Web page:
Ulyanovsk, Russia

Ulyanovsk became the twelfth UNESCO City of Literature in December 2015, on the same day as Baghdad (Iraq), Tartu (Estonia), Lviv (Ukraine), Ljubljana (Slovenia), Barcelona (Spain), Nottingham (UK), Óbidos (Portugal) and Montevideo (Uruguay) joined the Creative Cities Network.

These all join the eleven existing UNESCO Cities of Literature – Edinburgh (UK), Melbourne (Australia), Iowa City (USA), Dublin (Ireland), Reykjavik (Iceland), Norwich (UK), Krakow (Poland), Dunedin (New Zealand), Prague (Czech Republic), Heidelberg (Germany) and Granada (Spain) – to bring the total amount of Cities of Literature in the UNESCO Creative Cities Network to twenty.

Ulyanovsk is a city of over half a million people on the banks of the Volga River to the east of Moscow.

To receive a permanent UNESCO City of Literature designation cities must apply to UNESCO and meet exacting criteria. They must show that they have outstanding literary heritage, a vibrant contemporary scene, and importantly, that they are a city where their sector works collaboratively to grow and develop through their chosen artform, via capital development and cultural engagement programmes.

1. Ulyanovsk in Numbers

Around 600,000 people with over 100 different nationalities live in Ulyanovsk, served by more than 30 bookstores, two large publishing houses, a civic library system boasting 39 libraries, and the Ulyanovsk Regional Special Library for the Blind. There is also a free library Ulyanovsk airport and over 200 school libraries. For the past 10 years, Ulyanovsk citizens have donated over 50,000 books to the city’s municipal libraries during the annual ‘day of donation’.

2. The Birthplace of Lenin

Ulyanovsk takes its name from one Vladimir Ilyich Ulyanov-Lenin, born there on 22 April 1870. As well as rising to become Russia’s political head of state, Lenin was also the author of several books and treatises which expound his political ideology. Following Lenin’s death his home city Simbarsk was renamed Ulyanovsk in his honour in 1924. The city celebrates its connection with Lenin in four museums and historical houses across Ulyanovsk.

3. Authors of Ulyanovsk

Novelist Ivan Goncharov was born in Ulyanovsk (then Simbarsk) in 1812. The son of a grain merchant, Goncharov became best-known for his second novel, Oblomov (1859). In 2012 Ulyanovsk unveiled the Goncharov Museum, housed in the three-storey building where Goncharov grew up, to tell the story of Goncharov’s life and works.

4. Get Off The Sofa!

The Oblomov Festival is an annual celebration of the novel’s central – and eponymous – antihero. The festival attracts around 5000 people each year and glories under the motto ‘Get Off The Sofa!’ – a reference to Oblomov as the self-styled ‘Prince of Laziness’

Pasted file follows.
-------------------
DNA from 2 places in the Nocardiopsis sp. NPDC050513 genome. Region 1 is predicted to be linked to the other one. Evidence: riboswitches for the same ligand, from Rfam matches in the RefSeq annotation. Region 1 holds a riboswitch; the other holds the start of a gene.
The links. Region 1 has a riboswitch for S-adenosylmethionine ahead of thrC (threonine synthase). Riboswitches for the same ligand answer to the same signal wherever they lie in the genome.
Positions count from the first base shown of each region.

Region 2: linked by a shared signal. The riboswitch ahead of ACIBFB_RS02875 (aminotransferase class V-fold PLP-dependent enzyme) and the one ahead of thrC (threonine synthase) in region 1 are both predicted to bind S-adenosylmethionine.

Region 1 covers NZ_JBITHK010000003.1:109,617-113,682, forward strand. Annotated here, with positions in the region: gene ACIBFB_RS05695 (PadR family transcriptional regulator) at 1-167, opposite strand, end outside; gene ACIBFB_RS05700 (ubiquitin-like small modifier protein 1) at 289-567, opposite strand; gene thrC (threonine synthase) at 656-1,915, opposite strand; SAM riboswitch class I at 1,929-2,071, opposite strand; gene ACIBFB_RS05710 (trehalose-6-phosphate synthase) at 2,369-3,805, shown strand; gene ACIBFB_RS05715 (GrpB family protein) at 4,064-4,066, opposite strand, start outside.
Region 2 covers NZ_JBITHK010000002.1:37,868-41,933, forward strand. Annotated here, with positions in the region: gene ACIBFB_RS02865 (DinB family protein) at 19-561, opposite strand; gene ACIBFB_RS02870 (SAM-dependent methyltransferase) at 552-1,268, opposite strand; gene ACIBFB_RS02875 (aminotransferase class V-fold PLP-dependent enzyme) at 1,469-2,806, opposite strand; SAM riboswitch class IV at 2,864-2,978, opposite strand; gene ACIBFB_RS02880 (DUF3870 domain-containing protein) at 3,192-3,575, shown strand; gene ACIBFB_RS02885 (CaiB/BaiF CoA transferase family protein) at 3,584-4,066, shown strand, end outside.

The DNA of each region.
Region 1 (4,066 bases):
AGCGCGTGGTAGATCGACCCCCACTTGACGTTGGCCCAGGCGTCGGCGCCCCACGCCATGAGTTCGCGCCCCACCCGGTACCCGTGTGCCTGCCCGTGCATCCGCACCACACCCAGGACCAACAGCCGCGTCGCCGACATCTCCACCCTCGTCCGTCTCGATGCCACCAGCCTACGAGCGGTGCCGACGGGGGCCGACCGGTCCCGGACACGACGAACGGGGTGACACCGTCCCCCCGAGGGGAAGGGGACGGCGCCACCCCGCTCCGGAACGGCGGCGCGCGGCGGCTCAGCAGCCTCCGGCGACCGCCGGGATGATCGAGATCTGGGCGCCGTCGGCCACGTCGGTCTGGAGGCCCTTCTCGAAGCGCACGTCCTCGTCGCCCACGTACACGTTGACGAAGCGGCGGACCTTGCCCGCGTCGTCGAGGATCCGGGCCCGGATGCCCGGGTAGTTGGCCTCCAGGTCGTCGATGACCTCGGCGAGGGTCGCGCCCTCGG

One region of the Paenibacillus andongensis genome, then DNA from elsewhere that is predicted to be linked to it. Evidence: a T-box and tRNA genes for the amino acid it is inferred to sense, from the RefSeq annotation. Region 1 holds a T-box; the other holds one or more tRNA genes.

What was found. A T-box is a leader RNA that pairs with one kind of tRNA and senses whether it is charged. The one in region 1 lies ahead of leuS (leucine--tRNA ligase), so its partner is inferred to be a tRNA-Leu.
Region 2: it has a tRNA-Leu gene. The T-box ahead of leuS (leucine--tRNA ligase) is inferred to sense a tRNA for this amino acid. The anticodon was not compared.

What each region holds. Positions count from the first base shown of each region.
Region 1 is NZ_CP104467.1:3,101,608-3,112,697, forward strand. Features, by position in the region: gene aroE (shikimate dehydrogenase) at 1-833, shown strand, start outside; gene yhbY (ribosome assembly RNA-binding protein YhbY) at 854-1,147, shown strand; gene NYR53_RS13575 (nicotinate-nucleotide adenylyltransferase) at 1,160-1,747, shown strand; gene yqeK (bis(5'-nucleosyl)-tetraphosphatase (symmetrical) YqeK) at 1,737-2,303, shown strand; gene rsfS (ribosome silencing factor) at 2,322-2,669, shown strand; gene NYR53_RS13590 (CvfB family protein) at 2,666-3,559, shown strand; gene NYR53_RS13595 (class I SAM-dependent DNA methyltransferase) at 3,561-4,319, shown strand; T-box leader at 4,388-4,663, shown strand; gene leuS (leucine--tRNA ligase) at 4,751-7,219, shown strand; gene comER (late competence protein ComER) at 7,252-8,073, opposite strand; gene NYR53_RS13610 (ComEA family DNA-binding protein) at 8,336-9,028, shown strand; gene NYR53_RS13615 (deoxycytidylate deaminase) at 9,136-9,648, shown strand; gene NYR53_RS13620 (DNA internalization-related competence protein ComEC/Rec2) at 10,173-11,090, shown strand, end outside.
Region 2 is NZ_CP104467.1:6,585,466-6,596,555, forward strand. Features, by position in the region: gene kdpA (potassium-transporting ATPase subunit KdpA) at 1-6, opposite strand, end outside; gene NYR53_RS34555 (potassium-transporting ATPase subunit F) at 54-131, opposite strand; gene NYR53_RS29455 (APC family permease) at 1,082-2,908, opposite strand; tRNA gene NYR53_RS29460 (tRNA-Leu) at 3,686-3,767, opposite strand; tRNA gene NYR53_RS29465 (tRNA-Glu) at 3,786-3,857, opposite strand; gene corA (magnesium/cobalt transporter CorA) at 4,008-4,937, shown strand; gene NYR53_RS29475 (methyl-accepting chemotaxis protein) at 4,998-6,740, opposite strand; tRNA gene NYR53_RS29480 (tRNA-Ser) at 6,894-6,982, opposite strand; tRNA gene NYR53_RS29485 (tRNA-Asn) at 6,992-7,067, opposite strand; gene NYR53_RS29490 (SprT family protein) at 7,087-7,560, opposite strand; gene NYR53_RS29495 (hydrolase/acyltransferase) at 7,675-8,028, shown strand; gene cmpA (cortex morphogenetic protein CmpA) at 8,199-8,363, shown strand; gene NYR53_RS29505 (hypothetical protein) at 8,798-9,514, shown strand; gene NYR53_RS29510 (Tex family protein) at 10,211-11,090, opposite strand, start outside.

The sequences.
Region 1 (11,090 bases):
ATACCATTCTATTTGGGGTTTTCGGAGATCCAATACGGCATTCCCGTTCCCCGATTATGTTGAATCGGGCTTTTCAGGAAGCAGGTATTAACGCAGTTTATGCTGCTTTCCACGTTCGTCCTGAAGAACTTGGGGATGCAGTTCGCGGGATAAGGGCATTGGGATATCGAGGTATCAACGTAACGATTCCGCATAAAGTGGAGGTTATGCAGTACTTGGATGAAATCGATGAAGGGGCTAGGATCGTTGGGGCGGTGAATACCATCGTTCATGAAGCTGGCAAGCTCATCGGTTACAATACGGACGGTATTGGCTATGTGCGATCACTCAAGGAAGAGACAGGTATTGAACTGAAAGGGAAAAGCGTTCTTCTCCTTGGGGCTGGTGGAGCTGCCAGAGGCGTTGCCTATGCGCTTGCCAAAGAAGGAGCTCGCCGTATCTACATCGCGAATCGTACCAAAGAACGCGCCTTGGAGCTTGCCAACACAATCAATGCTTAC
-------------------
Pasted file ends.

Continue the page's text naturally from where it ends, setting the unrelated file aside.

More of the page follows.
5. Nikolai Karamzin: Russia’s Walter Scott

Historian, linguist and writer Nikolai Karamzin was born in Ulyanovsk in 1766. Like Walter Scott in Scotland, Karamzin is viewed as the nation’s historian whose written work reimagined their country in a new Romantic model. In 1848 Ulyanovsk built a wonderful library or ‘book palace’ as a monument to Karamzin, naming it the ‘Karamzinskaya’. It was the earliest public library in the Volga region, putting it among the first fifty regional public libraries in the whole of Russia. As with Waverley station being named after Scott’s novel, public appeal demanded that the library was named after Ulyanovsk’s most famous writer.

6. Pushkin in Ulyanovsk

In 1833 Alexander Pushkin visited Ulyanovsk, collecting material relating to Pugachev’s rebellion of 1773 – 1775. Puskin went on to write his The History of Pugachev and The Captain’s Daughter, inspired in part by his trip to Ulyanovsk.

7. Three Poets: Yazykov, Davydov and Sadovnikov

Poets Nikolai Yazykov, Denis Davydov and Dmitry Sadovnikov all lived in Ulyanovsk. Yazykov is commemorated at the Yazykov’s House literary museum, which opened in 1999 to celebrate Pushkin’s 200th birthday. Housed in a 200-year old cottage belonging to the Yazykov family, the museum explores the connections between Yazykov and the Ulyanovsk area.

8. Dmitry Minayev: Satirist and Critic

Dmitry Minayev is widely recognised as one of Russia’s greatest satirists and literary critics. Something of a polymath, he also translated the poetry of Lord Byron and Dante Alighieri into Russian.

9. Sergei Mikhalkov

Among the more recent literary events in Ulyanovsk is the Sergei Mikhalkov International Competition for the best literary work for young adults in the Russian language, named in honour of children’s poet and author of the Russian anthem Sergei Mikhalkov.

10. Literary Salons

Like Edinburgh, Ulyanovsk plays host to a series of literary salons. ‘At Lena’s Place’ is a literary-musical salon, Literary Thursdays are for the discussion of literary works and current issues, and the city library’s Oblomov Club is also very popular.